The saying goes that you are never too old to learn something new, and that is evident at the University of the Third Age (U3A), where pensioners take part in various activities and open themselves up to new experiences.
The U3A was started in Toulouse, France, in 1973 by Pierre Vellas, a professor of social sciences, to provide further education and skills development for people over the age of 55.
Since then, the organisation it has grown to many parts of the world, including Australia, Cyprus, Dominica, New Zealand, Canada as well as Central and Eastern Europe.
U3A was first introduced to South Africa in Cape Town (CBD) was the first to introduce the concept to South Africa in 2003, with members meeting monthly at the Baxter Theatre. Later that year, the and not long after in the same year theTygerberg branch was started by Deidi Gee.
Since then, the Tygerberg group has grown from 16 to more than 700 members, who pay a monthly membership fee of R50.
Some of the activities, include book and bridge clubs; knitting, line dancing, birding and wine appreciation.
Ms Gee said: “When we began the Tygerberg group, we were just 16 members meeting regularly at my house, and now we have grown so much.
“And now, for many of us, these meetings and classes are the highlights of our months.”
The former teacher, who learnt about the group from reading about it happening in Australia, added that 10 U3A groups had formed in greater Cape Town since 2003. There are now 10 U3A groups in Muizenberg, Paarl, Khayelitsha, Athlone and Somerset West that has close to 2000 members.
Ms Gee said: “This group is designed to stimulate the members socially and intellectually, and we achieve this by things such as various activities, such as computer classes, and we also stimulate ourselves through languages, such as French, Xhosa and Italian.”
All the classes are voluntary and are taught by either members with knowledge of a particular subject or monthly guest speakers.
At last week’s meeting, Eagle Encounters At the meeting last week the group was treated to a lesson about gave the group a lesson on falconry and the conservation of birds of prey by the NGO Eagle Encounters.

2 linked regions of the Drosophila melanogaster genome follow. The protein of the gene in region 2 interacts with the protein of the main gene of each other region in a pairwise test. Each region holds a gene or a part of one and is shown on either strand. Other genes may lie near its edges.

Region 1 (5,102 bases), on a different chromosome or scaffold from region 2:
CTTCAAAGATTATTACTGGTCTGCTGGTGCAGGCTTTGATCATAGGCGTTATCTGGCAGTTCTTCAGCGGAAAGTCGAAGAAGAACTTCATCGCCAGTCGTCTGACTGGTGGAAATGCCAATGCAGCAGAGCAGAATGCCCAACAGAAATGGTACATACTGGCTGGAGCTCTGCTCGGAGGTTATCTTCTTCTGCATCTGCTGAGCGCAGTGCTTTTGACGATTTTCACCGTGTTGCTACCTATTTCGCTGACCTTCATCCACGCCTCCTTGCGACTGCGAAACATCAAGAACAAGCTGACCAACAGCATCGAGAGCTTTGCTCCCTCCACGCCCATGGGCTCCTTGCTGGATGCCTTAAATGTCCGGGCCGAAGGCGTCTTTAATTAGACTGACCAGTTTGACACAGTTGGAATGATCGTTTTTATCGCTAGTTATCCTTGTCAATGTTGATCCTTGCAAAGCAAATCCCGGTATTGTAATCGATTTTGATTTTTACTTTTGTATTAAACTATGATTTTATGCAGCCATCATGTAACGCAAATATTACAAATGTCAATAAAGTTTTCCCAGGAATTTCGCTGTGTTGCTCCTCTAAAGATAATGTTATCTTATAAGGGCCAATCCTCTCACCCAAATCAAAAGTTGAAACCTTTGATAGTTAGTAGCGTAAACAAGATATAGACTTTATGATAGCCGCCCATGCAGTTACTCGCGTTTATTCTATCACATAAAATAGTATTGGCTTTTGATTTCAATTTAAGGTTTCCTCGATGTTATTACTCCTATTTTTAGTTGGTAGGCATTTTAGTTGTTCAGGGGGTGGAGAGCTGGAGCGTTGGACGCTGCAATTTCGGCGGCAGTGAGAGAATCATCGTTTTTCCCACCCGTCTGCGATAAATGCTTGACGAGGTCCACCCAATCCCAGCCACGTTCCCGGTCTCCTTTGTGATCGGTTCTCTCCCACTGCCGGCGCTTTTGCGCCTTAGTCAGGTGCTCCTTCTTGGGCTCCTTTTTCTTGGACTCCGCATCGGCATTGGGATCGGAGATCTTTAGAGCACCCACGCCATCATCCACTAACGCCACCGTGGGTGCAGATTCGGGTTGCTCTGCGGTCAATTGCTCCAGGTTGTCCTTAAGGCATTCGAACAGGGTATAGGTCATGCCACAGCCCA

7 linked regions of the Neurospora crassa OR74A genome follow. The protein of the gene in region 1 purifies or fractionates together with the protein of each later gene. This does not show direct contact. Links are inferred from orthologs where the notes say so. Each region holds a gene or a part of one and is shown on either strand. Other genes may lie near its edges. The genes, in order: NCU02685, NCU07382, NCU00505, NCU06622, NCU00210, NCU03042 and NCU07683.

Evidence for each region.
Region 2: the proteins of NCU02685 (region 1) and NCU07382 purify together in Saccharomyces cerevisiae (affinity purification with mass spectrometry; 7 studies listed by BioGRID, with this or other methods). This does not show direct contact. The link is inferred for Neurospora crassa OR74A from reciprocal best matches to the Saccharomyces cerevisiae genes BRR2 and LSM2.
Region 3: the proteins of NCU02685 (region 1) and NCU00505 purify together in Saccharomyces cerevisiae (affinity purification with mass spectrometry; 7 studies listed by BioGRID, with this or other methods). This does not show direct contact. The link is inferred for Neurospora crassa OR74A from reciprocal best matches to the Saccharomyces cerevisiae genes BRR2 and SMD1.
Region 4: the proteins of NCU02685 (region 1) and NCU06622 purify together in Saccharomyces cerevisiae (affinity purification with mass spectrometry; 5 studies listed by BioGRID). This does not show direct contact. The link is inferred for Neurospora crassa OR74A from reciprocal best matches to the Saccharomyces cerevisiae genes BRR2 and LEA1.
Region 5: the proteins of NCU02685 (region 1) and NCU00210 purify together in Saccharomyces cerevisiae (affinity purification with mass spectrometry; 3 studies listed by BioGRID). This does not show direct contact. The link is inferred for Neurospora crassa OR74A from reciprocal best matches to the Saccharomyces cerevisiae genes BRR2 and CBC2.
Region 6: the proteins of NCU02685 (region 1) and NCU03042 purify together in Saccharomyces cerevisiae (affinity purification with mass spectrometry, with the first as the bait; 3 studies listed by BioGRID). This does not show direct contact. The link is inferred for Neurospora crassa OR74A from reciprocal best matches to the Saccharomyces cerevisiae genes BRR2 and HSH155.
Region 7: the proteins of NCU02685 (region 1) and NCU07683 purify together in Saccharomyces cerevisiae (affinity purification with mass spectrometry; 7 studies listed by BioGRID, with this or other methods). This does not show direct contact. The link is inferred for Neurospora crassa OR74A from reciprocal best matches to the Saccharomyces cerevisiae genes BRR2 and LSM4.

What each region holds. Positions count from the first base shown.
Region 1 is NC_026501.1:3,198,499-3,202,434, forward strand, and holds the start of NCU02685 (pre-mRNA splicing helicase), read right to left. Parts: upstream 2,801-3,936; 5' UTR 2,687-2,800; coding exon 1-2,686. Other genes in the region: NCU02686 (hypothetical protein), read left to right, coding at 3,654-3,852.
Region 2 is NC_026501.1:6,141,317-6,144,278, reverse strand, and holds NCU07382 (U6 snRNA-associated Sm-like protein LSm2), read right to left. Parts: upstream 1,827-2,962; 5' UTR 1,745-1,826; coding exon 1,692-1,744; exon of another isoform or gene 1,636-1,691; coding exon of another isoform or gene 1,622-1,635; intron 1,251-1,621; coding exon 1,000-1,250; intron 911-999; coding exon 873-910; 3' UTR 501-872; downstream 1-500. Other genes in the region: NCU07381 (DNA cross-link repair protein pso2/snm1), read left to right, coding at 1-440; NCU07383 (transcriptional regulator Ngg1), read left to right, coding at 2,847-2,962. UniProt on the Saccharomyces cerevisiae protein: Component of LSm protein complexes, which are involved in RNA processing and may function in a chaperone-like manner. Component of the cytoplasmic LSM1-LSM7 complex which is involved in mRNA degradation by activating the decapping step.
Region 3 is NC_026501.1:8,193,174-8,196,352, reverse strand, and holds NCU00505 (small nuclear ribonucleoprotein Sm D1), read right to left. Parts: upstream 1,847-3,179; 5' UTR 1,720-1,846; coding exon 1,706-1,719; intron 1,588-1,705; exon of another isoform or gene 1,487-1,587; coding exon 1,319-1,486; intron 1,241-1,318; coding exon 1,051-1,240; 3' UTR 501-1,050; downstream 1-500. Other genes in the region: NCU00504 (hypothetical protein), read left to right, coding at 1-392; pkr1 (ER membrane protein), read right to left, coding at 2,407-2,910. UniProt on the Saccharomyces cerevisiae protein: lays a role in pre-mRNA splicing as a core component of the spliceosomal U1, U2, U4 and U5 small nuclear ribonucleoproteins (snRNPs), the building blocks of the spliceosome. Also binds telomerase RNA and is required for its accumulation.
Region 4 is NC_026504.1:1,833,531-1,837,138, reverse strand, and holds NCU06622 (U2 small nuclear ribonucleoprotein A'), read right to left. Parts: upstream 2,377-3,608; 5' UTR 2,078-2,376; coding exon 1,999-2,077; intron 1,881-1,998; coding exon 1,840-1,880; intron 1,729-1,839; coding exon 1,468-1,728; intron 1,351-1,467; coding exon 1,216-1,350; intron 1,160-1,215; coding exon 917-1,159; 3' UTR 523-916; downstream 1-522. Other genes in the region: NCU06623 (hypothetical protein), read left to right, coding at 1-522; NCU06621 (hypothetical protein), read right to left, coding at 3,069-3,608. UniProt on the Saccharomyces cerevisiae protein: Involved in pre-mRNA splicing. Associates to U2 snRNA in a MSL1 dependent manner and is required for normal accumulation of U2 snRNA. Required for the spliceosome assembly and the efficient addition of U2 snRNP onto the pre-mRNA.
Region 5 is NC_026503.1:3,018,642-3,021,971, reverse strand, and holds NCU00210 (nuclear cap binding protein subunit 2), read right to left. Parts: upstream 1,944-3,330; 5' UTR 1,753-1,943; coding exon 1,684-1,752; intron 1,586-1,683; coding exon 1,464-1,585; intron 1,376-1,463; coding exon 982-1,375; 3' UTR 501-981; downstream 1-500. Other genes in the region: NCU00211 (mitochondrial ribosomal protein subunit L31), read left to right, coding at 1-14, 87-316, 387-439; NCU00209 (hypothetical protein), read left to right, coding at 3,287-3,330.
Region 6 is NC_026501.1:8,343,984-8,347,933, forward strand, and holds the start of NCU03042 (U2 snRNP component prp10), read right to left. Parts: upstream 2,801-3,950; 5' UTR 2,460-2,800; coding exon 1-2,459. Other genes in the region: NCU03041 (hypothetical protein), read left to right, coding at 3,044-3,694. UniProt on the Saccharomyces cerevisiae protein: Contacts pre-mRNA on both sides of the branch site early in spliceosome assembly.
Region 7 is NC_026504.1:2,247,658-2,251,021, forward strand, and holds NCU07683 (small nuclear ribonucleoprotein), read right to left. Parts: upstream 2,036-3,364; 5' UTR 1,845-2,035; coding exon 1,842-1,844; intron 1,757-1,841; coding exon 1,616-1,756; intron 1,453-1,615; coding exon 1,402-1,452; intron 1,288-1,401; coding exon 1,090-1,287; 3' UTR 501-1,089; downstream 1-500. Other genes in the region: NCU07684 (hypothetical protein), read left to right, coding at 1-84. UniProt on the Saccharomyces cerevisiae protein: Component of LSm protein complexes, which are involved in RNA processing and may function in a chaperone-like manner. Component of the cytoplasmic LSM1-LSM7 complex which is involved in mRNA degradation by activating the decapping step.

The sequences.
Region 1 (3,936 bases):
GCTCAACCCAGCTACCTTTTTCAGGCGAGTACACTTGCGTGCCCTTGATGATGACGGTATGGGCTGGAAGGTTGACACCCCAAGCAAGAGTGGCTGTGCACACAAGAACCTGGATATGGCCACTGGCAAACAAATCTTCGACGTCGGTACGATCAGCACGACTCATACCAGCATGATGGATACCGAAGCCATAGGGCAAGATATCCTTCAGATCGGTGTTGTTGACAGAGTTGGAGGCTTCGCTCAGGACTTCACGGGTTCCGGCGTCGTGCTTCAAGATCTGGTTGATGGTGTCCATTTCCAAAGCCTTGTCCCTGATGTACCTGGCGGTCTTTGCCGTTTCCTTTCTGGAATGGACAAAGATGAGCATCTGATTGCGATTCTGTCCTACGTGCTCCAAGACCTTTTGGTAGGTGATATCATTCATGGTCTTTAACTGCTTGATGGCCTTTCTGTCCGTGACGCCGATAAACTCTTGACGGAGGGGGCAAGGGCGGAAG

The animal group,non-profit, which is based at the Spier Wine Farm in Stellenbosch, was represented by handler Chantal Jooste and a female Verreaux’s eagle named Mick.
Ms Jooste said: “At Eagle Encounters, we are dedicated to educating members of the public about birds of prey, such as Mick, as well as other birds, such as owls, hawks and even pigeons. We get our birds through other animal conservation groups, members of the public who rescue birds in their neighbourhoods and even when animals are confiscated from members of the public who keep the animals illegally as pets.”
The talk was a hit with the U3A members, and they had plenty of questions for Ms Jooste afterwards.
While Ms Jooste spoke the auditorium was fascinated by what they were hearing and had it not been for Had U3A chairman Johan Mallinson not stopped questions, the members could have easily found themselves leaving the venue after sunset.
U3A speaker seeker, the one responsible for sourcing the monthly speakers, Gerda Conradie is the one responsible for finding monthly speakers for the club.
“We are always trying to invite different members of the public to come and educate us, and we also arrange outings to the venues for our members. At our group here in Tygerberg we have members from as far as Thornton and Edgemead and all the way from Kraaifontein, but we are always looking for more members to join us, and anybody who wishes to join is welcome.”
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